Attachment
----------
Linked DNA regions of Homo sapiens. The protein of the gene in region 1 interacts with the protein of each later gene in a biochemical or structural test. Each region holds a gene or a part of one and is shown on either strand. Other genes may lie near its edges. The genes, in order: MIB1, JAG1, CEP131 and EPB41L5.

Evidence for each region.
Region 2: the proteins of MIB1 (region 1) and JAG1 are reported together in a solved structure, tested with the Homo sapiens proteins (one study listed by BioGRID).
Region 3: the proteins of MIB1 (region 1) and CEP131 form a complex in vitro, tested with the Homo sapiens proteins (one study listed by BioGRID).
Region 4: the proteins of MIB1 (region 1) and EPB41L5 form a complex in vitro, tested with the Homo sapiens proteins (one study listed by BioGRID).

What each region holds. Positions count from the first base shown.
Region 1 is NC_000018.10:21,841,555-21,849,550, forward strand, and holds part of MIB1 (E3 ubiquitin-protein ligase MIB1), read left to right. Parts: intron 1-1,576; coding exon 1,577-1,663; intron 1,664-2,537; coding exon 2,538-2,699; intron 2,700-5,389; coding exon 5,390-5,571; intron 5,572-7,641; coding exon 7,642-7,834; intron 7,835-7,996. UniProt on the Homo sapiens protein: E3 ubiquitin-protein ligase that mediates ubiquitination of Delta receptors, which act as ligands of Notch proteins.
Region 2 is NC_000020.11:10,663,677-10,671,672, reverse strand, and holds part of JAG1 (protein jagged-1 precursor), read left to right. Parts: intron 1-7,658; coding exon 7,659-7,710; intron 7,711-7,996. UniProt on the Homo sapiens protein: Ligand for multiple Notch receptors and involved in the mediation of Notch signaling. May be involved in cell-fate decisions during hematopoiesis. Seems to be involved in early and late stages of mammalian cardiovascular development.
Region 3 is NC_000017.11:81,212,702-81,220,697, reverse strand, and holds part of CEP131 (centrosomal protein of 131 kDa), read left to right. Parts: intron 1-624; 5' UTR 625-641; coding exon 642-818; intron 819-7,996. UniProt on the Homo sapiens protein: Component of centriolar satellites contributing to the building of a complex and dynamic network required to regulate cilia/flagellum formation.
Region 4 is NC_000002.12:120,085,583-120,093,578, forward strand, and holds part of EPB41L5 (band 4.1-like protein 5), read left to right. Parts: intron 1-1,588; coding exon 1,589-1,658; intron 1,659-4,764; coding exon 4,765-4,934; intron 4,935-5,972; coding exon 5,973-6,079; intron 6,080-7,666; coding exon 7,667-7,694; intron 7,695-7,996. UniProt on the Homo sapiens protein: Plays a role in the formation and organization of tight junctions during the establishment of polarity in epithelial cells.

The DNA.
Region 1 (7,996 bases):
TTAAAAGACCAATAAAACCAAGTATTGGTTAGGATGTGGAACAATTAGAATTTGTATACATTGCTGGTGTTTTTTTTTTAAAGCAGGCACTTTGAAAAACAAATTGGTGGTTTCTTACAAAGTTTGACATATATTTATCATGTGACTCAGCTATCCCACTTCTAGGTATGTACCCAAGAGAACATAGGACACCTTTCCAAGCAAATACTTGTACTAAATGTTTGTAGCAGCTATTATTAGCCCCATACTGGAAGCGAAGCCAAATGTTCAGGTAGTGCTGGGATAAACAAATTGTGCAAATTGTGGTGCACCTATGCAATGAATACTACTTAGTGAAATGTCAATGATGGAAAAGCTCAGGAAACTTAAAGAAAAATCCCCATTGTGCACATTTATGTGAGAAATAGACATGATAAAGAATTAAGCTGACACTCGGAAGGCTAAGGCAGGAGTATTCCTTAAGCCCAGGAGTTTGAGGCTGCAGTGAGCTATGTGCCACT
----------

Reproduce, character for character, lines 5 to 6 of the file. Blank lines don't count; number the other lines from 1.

Region 4: the proteins of MIB1 (region 1) and EPB41L5 form a complex in vitro, tested with the Homo sapiens proteins (one study listed by BioGRID).

What each region holds. Positions count from the first base shown.